Newly Uncovered Photo Appears To Show Amelia Earhart Alive After Crash

By | July 6, 2017

A photo found in the National Archives may show Amelia Earhart and her navigator, Fred Noonan, alive in the Marshall Islands after their suspected crash landing.

NBC News reports that a certain photo discovered in a forgotten file in the U.S. National Archives appears to depict Amelia Earhart and her navigator in the Marshall Islands after their disappearance. The photo will now be the subject of a History Channel documentary.

It was on July 2, 1937 that Earhart’s craft vanished near Howland Island in the central Pacific. Since her circumnavigation adventure was widely-covered by media, her disappearance quickly sparked an enormous search effort that ultimately proved futile. And many theories and ideas sprung up over the years.

Many believe that they must have crash landed into the ocean, however, extensive attempts to search for the wreck on the ocean floor have come back fruitless. Others theorized that Earhart may have crash landed at the nearby Gardner Island, where the possible remains of the plane and two crew members were found in the 1940s.

However, the newly discovered photo, perhaps taken by an American spy surveilling the Japanese, depicts what looks like both Earhart and Noonan in the nearby Marshall Islands in 1937, suggesting that they may have survived a crash landing. Researchers said they have identified Earhart and Noonan by their distinctive hairstyles and profiles.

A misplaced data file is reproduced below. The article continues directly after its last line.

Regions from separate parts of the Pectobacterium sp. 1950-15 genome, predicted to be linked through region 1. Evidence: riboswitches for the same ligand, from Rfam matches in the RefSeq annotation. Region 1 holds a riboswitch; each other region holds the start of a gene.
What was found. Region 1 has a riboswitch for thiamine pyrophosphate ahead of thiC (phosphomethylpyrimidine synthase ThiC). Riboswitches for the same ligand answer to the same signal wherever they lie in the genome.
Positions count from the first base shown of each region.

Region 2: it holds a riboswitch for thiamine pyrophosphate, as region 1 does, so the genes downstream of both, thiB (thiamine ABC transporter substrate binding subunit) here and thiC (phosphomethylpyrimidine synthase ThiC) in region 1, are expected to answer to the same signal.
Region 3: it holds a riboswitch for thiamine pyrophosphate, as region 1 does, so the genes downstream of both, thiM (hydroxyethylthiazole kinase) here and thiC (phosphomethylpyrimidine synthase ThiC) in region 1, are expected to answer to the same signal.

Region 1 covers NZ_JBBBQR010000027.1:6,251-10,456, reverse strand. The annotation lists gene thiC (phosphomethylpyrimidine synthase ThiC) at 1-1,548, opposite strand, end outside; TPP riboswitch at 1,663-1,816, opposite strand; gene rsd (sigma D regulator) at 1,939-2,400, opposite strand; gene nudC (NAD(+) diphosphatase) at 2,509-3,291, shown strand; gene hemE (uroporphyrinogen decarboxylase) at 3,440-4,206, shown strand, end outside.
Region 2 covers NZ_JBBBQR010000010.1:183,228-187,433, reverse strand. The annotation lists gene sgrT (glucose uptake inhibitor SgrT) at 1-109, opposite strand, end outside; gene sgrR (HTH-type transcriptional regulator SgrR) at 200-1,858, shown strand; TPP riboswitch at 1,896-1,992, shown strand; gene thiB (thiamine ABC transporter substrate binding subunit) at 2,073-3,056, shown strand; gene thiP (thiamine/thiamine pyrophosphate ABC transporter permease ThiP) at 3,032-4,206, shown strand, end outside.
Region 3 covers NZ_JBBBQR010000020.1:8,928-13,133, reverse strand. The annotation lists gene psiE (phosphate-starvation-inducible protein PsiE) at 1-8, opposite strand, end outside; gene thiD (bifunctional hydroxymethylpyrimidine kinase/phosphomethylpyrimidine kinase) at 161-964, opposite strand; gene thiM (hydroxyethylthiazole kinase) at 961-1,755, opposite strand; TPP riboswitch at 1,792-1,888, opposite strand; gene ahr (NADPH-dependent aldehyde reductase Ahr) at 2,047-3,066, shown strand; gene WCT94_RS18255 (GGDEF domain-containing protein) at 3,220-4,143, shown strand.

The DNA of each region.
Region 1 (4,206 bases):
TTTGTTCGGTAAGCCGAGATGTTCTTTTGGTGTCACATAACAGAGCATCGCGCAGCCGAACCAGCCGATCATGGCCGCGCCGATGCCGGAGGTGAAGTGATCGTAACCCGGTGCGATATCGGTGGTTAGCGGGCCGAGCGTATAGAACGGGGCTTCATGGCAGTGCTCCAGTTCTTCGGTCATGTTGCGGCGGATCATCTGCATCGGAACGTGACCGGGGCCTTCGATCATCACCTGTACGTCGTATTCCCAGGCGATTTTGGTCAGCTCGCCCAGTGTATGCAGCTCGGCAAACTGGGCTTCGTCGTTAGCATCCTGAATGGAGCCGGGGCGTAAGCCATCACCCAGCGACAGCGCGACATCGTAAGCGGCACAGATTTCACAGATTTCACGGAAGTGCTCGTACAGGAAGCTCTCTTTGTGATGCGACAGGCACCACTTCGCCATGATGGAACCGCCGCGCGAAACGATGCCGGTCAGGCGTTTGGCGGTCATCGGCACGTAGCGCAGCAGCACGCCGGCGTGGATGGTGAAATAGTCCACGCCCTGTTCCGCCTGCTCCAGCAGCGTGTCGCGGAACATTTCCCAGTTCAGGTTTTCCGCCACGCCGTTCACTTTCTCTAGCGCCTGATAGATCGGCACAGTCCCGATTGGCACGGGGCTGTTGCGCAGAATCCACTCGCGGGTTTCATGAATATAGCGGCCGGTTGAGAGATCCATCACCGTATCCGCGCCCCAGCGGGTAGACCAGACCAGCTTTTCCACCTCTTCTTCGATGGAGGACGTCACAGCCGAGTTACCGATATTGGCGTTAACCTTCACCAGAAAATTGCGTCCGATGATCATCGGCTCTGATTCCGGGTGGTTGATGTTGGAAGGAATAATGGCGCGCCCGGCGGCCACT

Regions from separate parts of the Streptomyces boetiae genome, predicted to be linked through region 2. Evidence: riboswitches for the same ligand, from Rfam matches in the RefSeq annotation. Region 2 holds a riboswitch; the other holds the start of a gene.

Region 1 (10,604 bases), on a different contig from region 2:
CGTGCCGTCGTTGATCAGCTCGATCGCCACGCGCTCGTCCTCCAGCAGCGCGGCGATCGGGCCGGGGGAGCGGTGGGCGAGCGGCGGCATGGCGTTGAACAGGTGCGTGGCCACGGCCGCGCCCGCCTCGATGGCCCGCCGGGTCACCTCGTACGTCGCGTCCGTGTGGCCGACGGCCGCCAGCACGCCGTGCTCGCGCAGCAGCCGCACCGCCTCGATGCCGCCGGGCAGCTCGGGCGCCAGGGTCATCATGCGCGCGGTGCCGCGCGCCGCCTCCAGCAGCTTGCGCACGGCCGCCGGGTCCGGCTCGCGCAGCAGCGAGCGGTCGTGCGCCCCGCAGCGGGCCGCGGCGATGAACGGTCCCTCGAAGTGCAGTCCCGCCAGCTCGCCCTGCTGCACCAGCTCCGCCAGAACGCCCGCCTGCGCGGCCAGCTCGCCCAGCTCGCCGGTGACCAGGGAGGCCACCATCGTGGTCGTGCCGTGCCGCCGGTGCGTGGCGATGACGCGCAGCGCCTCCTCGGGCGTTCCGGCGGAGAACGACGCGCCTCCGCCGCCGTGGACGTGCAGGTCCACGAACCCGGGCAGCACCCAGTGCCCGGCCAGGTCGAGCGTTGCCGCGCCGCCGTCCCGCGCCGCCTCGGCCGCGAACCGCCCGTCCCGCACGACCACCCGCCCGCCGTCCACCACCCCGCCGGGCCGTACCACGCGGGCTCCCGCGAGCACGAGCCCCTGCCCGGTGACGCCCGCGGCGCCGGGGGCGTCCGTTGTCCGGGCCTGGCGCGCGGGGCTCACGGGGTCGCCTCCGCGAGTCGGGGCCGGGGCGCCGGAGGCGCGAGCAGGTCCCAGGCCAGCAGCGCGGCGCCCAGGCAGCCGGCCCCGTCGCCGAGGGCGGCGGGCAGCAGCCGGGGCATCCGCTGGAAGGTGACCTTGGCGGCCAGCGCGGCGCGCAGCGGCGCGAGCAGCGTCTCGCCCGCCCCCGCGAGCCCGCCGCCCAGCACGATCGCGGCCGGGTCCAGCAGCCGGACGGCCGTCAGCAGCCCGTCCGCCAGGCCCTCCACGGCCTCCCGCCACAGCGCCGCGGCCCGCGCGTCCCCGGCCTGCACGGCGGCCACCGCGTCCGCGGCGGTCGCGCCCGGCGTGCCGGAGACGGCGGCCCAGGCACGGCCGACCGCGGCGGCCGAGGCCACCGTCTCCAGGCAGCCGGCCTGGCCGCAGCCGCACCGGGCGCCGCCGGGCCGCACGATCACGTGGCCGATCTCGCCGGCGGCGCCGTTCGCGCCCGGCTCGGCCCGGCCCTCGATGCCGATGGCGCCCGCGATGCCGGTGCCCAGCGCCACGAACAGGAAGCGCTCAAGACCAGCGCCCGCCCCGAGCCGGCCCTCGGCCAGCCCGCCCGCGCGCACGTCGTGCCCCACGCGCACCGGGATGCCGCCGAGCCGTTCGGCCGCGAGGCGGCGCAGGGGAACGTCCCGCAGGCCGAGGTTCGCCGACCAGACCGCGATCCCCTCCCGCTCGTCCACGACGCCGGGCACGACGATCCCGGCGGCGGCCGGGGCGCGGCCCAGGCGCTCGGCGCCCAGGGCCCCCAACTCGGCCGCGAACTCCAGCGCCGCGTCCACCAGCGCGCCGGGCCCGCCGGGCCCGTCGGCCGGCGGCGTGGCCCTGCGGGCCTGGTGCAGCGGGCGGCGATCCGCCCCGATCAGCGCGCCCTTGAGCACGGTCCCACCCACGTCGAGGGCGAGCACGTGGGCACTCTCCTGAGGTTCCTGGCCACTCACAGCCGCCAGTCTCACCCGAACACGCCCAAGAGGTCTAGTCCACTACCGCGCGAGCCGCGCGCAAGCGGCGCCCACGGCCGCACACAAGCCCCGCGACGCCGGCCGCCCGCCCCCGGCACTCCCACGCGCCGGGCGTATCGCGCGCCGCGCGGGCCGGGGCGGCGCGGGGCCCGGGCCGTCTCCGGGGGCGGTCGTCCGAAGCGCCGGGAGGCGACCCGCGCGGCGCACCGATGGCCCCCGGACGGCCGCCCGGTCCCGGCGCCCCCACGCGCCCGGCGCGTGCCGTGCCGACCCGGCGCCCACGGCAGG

Shawn Henry, former FBI executive assistant director and now an NBC News analyst, said to NBC, “When you see the analysis that’s been done, I think it leaves no doubt to the viewers that that’s Amelia Earhart and Fred Noonan.”

Furthermore, the two people on the photograph, believed to be Earhart and Noonan, were standing on a dock near a large Japanese vessel. This suggests that they may have been captured by the Japanese.

This theory has come up in the past, based on local rumors on the Marshall Islands that American aviators were captured there by the Japanese, as well as similarities between the plane that Earhart was flying, and the subsequently developed Japanese Zero fighter plane.

In fact, some experts who have studied the photo, suggest that one of the vessels visible in the image is towing a craft that may be Earhart’s plane.

From there, experts suggest that the Japanese took Earhart to Saipan in the Mariana Islands where she died, of uncertain causes, in their custody.

h/t ATI